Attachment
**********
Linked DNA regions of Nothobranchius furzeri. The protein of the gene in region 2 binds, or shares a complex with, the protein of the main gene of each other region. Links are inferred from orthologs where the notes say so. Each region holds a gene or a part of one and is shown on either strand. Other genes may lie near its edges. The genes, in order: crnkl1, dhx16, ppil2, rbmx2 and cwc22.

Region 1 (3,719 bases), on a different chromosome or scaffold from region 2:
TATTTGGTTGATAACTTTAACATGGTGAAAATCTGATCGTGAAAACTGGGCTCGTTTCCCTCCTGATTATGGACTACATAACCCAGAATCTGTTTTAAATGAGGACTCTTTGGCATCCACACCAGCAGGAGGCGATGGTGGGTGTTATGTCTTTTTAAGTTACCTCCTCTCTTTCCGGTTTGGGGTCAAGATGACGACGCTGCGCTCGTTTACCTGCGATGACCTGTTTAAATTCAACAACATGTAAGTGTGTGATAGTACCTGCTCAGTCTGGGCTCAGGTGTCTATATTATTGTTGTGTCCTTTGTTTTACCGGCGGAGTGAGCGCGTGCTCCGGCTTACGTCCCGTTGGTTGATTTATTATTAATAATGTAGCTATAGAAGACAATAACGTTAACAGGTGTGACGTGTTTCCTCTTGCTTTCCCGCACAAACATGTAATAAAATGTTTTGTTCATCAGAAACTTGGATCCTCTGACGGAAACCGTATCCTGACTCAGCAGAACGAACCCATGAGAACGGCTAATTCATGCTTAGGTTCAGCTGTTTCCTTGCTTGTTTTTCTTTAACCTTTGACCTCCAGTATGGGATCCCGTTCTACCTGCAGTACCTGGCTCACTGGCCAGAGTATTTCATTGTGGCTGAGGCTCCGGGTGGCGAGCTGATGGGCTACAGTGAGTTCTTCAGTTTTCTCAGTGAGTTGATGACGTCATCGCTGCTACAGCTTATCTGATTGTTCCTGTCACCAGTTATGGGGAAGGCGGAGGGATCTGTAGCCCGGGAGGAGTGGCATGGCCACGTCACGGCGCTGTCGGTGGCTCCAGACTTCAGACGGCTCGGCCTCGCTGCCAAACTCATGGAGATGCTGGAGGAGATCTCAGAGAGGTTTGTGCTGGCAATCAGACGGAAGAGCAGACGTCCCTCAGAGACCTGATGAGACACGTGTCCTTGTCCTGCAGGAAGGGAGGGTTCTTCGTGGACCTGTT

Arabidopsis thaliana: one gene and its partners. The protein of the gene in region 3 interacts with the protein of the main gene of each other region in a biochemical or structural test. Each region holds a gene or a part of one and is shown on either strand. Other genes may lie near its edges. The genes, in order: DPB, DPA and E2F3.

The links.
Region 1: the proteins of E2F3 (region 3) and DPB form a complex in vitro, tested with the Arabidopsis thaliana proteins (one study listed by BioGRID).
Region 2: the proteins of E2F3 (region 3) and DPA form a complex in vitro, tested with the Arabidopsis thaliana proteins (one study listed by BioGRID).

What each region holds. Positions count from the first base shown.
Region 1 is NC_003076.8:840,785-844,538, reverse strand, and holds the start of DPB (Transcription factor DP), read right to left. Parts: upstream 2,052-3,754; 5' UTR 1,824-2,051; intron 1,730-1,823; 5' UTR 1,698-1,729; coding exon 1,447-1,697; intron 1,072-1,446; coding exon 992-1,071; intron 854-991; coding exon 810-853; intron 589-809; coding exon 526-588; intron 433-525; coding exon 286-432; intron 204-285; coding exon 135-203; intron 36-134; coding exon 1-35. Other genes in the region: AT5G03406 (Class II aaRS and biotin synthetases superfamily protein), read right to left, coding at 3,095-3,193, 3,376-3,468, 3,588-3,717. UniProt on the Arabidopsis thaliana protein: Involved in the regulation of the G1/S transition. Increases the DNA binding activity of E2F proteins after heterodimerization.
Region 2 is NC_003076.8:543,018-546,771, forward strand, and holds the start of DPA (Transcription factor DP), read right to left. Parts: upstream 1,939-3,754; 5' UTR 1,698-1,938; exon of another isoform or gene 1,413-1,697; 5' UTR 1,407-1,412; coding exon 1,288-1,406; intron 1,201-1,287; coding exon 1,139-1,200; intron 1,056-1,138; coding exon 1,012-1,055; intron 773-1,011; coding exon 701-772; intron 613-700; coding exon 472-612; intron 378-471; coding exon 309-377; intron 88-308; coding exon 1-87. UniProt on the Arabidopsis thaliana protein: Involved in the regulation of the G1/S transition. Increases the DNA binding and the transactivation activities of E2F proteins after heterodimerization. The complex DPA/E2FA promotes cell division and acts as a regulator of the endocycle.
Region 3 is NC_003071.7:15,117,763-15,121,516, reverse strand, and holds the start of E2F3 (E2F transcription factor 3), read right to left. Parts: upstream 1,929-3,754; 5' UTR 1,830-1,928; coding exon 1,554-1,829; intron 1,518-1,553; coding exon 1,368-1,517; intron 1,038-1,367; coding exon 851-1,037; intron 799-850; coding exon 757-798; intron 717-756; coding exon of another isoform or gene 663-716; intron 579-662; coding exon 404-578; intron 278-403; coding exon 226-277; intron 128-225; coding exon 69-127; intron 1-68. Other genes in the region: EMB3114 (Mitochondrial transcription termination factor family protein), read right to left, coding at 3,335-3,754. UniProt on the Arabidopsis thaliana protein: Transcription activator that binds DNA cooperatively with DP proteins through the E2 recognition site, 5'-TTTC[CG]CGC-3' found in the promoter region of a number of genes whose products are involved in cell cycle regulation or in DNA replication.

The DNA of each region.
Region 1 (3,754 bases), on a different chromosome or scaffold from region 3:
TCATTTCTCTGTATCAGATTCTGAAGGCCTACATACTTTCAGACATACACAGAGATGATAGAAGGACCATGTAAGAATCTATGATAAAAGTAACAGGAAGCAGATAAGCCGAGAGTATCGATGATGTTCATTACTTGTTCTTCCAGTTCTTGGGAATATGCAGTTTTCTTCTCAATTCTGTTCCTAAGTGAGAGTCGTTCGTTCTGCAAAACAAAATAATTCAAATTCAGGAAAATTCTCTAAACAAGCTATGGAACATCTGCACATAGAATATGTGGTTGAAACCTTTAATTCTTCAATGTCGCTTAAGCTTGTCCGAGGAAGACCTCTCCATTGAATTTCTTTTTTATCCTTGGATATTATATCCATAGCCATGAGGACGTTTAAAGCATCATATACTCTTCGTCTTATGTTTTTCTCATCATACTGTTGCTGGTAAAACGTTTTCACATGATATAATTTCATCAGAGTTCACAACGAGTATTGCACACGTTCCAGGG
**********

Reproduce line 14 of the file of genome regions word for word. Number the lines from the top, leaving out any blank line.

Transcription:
TCATTTCTCTGTATCAGATTCTGAAGGCCTACATACTTTCAGACATACACAGAGATGATAGAAGGACCATGTAAGAATCTATGATAAAAGTAACAGGAAGCAGATAAGCCGAGAGTATCGATGATGTTCATTACTTGTTCTTCCAGTTCTTGGGAATATGCAGTTTTCTTCTCAATTCTGTTCCTAAGTGAGAGTCGTTCGTTCTGCAAAACAAAATAATTCAAATTCAGGAAAATTCTCTAAACAAGCTATGGAACATCTGCACATAGAATATGTGGTTGAAACCTTTAATTCTTCAATGTCGCTTAAGCTTGTCCGAGGAAGACCTCTCCATTGAATTTCTTTTTTATCCTTGGATATTATATCCATAGCCATGAGGACGTTTAAAGCATCATATACTCTTCGTCTTATGTTTTTCTCATCATACTGTTGCTGGTAAAACGTTTTCACATGATATAATTTCATCAGAGTTCACAACGAGTATTGCACACGTTCCAGGG